“Riveting.” —The New York Times Book Review
Hundreds of miles from civilization, two ships wreck on opposite ends of the same deserted island in this true story of human nature at its best—and at its worst.
It is 1864, and Captain Thomas Musgrave’s schooner, the Grafton, has just wrecked on Auckland Island, a forbidding piece of land 285 miles south of New Zealand. Battered by year-round freezing rain and constant winds, it is one of the most inhospitable places on earth. To be shipwrecked there means almost certain death.
Incredibly, at the same time on the opposite end of the island, another ship runs aground during a storm. Separated by only twenty miles and the island’s treacherous, impassable cliffs, the crews of the Grafton and the Invercauld face the same fate. And yet where the Invercauld’s crew turns inward on itself, fighting, starving, and even turning to cannibalism, Musgrave’s crew bands together to build a cabin and a forge—and eventually, to find a way to escape.
Using the survivors’ journals and historical records, award-winning maritime historian Joan Druett brings to life this extraordinary untold story about leadership and the fine line between order and chaos.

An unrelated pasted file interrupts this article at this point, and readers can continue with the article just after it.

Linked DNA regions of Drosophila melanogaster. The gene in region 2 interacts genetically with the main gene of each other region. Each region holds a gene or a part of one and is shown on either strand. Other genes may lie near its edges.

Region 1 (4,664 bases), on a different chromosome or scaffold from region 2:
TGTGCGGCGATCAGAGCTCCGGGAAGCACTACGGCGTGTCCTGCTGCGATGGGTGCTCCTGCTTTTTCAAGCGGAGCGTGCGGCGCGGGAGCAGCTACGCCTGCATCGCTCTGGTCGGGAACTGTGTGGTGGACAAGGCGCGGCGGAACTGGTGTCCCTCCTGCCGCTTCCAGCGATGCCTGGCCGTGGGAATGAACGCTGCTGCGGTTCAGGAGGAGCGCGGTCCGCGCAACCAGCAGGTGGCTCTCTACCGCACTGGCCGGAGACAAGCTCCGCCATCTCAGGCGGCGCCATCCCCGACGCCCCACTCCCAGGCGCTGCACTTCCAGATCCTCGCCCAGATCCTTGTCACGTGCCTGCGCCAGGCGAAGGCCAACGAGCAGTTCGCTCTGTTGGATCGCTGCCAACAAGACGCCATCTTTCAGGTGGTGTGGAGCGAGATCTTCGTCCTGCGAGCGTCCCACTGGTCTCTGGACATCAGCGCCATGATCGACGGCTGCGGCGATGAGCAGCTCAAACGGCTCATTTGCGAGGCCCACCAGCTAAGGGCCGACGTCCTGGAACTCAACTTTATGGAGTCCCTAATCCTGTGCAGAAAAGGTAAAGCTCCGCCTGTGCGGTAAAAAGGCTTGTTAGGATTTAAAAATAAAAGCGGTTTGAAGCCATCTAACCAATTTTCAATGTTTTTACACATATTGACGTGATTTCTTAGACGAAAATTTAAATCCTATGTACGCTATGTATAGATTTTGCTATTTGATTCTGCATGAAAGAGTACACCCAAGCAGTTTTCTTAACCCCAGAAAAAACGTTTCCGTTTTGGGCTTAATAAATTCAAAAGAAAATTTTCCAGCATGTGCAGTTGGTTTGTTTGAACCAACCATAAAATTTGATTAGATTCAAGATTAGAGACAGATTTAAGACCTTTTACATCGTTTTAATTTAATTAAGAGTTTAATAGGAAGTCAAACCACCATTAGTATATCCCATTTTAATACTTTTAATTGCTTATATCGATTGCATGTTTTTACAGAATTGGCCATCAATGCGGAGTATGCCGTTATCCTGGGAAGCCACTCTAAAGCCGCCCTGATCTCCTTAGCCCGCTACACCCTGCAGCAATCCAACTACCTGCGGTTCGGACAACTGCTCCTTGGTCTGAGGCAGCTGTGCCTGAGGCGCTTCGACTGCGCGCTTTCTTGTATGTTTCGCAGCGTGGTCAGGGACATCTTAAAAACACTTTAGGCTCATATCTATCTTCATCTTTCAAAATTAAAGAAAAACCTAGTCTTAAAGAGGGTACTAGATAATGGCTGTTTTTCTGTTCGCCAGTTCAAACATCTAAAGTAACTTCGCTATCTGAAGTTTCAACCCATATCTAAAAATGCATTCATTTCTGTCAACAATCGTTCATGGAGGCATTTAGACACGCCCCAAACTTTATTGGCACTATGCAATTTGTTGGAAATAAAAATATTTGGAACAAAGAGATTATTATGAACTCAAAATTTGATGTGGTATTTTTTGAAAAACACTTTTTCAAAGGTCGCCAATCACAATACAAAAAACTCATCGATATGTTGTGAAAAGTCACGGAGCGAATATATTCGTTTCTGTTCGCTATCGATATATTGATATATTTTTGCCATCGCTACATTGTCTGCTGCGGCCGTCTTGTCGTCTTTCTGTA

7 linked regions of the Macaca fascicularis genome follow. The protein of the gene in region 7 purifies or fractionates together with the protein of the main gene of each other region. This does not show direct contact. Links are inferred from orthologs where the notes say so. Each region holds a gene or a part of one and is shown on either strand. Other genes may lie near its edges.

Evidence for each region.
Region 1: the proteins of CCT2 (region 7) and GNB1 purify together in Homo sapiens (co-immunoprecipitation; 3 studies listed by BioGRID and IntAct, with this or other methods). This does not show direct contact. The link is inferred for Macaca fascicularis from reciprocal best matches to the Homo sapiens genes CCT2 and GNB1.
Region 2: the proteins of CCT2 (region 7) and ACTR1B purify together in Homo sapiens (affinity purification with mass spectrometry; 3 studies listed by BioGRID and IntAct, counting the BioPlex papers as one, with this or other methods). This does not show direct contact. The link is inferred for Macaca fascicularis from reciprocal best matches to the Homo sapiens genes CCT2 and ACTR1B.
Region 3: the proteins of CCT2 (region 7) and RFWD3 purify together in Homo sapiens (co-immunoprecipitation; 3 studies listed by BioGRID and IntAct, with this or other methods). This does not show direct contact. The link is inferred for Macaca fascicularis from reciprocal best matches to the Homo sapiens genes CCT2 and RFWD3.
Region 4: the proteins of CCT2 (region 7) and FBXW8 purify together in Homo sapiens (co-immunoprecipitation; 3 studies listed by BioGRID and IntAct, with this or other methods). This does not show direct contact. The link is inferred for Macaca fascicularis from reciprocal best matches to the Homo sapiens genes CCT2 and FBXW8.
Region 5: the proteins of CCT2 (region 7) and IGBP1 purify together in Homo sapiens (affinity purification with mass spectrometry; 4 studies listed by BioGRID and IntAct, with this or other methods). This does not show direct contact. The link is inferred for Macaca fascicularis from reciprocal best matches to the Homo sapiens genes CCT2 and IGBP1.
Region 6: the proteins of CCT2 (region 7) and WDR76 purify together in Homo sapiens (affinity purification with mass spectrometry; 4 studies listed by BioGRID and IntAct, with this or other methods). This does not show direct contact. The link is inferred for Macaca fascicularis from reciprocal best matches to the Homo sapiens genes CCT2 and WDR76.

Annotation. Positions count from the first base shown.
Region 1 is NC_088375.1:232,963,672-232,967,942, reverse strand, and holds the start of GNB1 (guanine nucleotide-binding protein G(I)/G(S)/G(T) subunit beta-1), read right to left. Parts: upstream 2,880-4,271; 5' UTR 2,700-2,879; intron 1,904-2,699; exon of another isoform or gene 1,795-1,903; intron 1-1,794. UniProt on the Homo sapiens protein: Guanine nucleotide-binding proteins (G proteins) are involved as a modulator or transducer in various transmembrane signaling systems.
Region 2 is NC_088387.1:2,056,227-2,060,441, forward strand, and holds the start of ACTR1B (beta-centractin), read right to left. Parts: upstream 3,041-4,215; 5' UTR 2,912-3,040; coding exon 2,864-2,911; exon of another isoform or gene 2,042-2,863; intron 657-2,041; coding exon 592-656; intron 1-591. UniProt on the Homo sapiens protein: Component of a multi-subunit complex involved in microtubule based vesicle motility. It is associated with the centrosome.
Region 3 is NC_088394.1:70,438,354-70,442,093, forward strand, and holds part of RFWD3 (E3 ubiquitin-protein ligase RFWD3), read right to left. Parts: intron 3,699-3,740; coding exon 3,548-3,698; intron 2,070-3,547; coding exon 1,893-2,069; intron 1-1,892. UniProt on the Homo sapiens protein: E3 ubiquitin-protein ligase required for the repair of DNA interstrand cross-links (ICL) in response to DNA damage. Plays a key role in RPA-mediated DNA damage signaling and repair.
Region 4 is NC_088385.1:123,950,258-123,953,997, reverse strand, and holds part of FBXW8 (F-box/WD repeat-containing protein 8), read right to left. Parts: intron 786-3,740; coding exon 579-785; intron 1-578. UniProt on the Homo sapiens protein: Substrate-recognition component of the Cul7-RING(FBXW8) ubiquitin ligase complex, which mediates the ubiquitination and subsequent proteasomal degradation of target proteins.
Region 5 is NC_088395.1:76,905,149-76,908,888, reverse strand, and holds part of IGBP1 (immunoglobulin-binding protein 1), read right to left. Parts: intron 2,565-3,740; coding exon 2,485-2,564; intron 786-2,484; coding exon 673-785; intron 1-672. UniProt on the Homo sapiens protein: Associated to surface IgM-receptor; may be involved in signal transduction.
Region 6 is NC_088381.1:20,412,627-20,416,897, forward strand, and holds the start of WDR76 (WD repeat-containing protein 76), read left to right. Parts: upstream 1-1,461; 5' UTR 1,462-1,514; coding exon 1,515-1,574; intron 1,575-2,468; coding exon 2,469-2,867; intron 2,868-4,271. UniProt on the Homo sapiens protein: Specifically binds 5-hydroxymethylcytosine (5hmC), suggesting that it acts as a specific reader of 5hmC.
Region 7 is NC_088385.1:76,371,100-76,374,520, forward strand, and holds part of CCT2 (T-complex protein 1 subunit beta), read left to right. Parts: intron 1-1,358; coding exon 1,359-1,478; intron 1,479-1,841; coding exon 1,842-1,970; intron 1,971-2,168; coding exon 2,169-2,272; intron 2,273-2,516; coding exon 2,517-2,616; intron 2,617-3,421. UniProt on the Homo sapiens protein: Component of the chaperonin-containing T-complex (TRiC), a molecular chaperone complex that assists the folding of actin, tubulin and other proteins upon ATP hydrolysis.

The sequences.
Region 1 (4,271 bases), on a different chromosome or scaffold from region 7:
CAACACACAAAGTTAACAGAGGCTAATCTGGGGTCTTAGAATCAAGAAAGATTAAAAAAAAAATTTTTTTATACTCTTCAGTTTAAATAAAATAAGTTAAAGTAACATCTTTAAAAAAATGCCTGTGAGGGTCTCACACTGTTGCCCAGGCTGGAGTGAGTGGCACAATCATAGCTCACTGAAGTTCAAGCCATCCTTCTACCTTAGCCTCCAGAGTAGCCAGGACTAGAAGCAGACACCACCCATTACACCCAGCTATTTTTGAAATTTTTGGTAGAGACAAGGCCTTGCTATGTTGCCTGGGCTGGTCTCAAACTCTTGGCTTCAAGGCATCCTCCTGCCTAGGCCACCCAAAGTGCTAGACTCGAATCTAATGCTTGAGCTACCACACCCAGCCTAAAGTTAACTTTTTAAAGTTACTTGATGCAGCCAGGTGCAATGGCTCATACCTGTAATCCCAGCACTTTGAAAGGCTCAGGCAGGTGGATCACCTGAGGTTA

“One of the finest survival stories I've read.” —Seattle Times
“If the southern part of Auckland Island is all Robinson Crusoe, the northern part is more Lord of the Flies . . . Druett is an able and thorough guide . . . [She] shows that real leadership is rare and powerful.” —The New York Times Book Review
“Druett’s well-researched account earns its place in any good collection of survival literature.” —Entertainment Weekly
“Those yearning for a classic man vs. nature, triumph-over-terrible-odds story, get ready to set sail.” —Paste
“Swashbuckling maritime history reanimated by a noted naval enthusiast . . . Druett excels at recreating the men’s struggles and desperation (tempered by boundless hope).” —Kirkus Reviews
“This is a fine addition to the genre of survival tales like Endurance or In the Heart of the Sea.” —Publishers Weekly
Joan Druett is a maritime historian and the award-winning author of several books, including Petticoat Whalers, She Was a Sister Sailor, Hen Frigates, Tupaia, and The Discovery of Tahiti. Her interest in maritime history began in 1984, when she discovered the grave of a young American whaling wife while exploring the tropical island of Rarotonga; she subsequently received a Fulbright fellowship to study whaling wives in Massachusetts, Connecticut, and California. Her ground-breaking work in the field of seafaring women was also recognized with a L. Byrne Waterman Award. She is married to Ron Druett, a maritime artist.